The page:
The Internal Revenue Service considers that the cancellation or forgiveness of a taxpayer's indebtedness results in taxable income to the taxpayer. In the case that credit card debt in excess of $600 is forgiven, the taxpayer will typically receive Form 1099-C, Cancellation of Debt, from the credit card company. The credit card company will have additionally reported this cancellation of debt to the IRS. Typically, the taxpayer must report the amount of debt cancellation as income unless one of several exceptions applies. If one of these exceptions applies, the taxpayer must file Form 982, Reduction of Tax Attributes Due to Discharge of Indebtedness.
Determine if the forgiveness of your debt is related to a qualifying event. Typically, the only qualifying reasons for the forgiveness of nonbusiness bad debts, such as credit card debt, are a Chapter 11 bankruptcy or declared insolvency of the taxpayer. If either of these two events do not apply, you may generally not file Form 982 for credit card debt forgiveness and must report the forgiven debt as ordinary income.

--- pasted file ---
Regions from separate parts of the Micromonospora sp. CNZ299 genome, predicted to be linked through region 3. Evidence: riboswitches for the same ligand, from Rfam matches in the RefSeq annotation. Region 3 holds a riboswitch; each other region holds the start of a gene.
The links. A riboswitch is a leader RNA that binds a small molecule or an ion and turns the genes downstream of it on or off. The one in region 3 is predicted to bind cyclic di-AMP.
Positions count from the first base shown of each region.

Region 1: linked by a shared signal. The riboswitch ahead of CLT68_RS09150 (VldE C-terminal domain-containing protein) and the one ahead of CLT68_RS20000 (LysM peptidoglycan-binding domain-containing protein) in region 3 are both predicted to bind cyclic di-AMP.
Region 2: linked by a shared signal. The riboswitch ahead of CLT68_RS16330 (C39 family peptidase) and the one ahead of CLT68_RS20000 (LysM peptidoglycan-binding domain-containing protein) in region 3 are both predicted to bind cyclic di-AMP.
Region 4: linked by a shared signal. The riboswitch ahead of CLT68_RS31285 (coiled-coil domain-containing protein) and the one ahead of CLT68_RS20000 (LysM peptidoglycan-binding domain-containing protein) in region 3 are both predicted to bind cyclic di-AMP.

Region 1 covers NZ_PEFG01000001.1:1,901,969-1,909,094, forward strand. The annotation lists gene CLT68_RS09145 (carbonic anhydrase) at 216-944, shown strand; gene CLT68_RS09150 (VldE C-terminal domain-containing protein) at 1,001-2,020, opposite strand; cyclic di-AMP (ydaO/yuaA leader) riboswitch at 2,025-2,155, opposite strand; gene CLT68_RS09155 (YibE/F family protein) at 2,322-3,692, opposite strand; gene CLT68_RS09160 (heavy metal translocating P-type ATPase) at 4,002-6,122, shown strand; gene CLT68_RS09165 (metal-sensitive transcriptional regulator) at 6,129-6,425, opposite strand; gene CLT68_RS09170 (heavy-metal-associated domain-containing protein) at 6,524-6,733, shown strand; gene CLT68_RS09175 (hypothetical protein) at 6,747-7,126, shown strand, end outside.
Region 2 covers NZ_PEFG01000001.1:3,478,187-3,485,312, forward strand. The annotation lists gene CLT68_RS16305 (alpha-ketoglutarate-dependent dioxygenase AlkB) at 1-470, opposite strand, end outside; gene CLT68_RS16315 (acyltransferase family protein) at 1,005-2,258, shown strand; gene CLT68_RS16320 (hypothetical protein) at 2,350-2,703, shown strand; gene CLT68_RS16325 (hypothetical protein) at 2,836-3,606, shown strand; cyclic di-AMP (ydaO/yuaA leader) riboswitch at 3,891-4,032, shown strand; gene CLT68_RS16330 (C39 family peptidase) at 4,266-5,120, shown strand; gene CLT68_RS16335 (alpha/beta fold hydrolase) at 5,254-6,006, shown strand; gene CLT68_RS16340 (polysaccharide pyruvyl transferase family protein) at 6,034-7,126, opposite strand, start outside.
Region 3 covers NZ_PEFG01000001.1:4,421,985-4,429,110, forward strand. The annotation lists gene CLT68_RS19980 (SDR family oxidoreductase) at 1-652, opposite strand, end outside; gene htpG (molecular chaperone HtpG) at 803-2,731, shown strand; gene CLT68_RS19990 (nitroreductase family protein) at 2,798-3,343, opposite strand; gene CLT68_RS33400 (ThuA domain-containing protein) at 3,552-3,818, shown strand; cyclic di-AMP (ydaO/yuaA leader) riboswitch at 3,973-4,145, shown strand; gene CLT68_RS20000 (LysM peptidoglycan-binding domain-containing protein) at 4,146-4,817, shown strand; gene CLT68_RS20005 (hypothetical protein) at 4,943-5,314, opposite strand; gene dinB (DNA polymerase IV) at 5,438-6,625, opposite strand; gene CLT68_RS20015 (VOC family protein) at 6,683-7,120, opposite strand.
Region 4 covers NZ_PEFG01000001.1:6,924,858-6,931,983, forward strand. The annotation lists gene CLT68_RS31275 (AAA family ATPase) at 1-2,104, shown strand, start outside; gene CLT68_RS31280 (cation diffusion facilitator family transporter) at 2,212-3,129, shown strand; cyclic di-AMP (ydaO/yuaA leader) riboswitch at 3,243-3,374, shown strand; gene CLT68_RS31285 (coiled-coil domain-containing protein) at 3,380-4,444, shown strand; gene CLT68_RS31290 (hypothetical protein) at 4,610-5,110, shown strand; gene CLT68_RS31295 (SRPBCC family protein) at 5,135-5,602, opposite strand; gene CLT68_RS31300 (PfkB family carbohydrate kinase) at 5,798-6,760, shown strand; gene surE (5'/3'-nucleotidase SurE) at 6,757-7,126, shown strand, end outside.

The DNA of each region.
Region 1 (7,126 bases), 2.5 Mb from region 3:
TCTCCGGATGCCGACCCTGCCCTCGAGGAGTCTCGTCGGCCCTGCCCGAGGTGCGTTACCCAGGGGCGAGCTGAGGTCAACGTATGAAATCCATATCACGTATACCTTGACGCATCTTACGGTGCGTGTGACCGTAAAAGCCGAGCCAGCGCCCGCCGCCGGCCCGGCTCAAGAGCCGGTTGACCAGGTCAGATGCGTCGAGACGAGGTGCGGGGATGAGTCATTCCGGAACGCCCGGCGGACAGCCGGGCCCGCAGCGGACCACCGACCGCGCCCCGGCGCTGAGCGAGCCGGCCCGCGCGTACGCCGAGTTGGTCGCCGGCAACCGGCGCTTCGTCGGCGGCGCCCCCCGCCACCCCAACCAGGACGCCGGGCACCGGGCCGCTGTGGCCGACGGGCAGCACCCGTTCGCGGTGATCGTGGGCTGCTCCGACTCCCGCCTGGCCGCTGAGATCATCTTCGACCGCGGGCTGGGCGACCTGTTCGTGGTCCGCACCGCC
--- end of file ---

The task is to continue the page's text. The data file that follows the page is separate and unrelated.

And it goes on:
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Check the appropriate box in Part I - General Information of Form 982, typically either "Discharge of indebtedness in a title 11 case" or "Discharge of indebtedness to the extent insolvent (not in a title 11 case)."
Input, on line two of Form 982, the total amount of forgiven debt you wish to exclude from income. Generally, this will be the amount reported to you on Form 1099-C.
Input, on Part II - Reduction of Tax Attributes, the amount from line two onto line 10a, "Applied to reduce the basis of nondepreciable and depreciable property."
File Form 982 with your Form 1040, U.S. Individual Income Tax Return, for the tax year in which your debt was forgiven.
Certain declared federal disaster events may be deemed a qualifying event for purposes of Step 1. These are rare.
The line item numbers given in these instructions refer to the 2011 version of Form 982. It is possible that the line item numbers may vary in future versions of the form.
If you are only partially, not fully insolvent, the amount reported in Step 4 may be reduced to the value of your net assets.
Taxes can be confusing and your situation may differ from that contemplated in this article. Always contact a tax professional.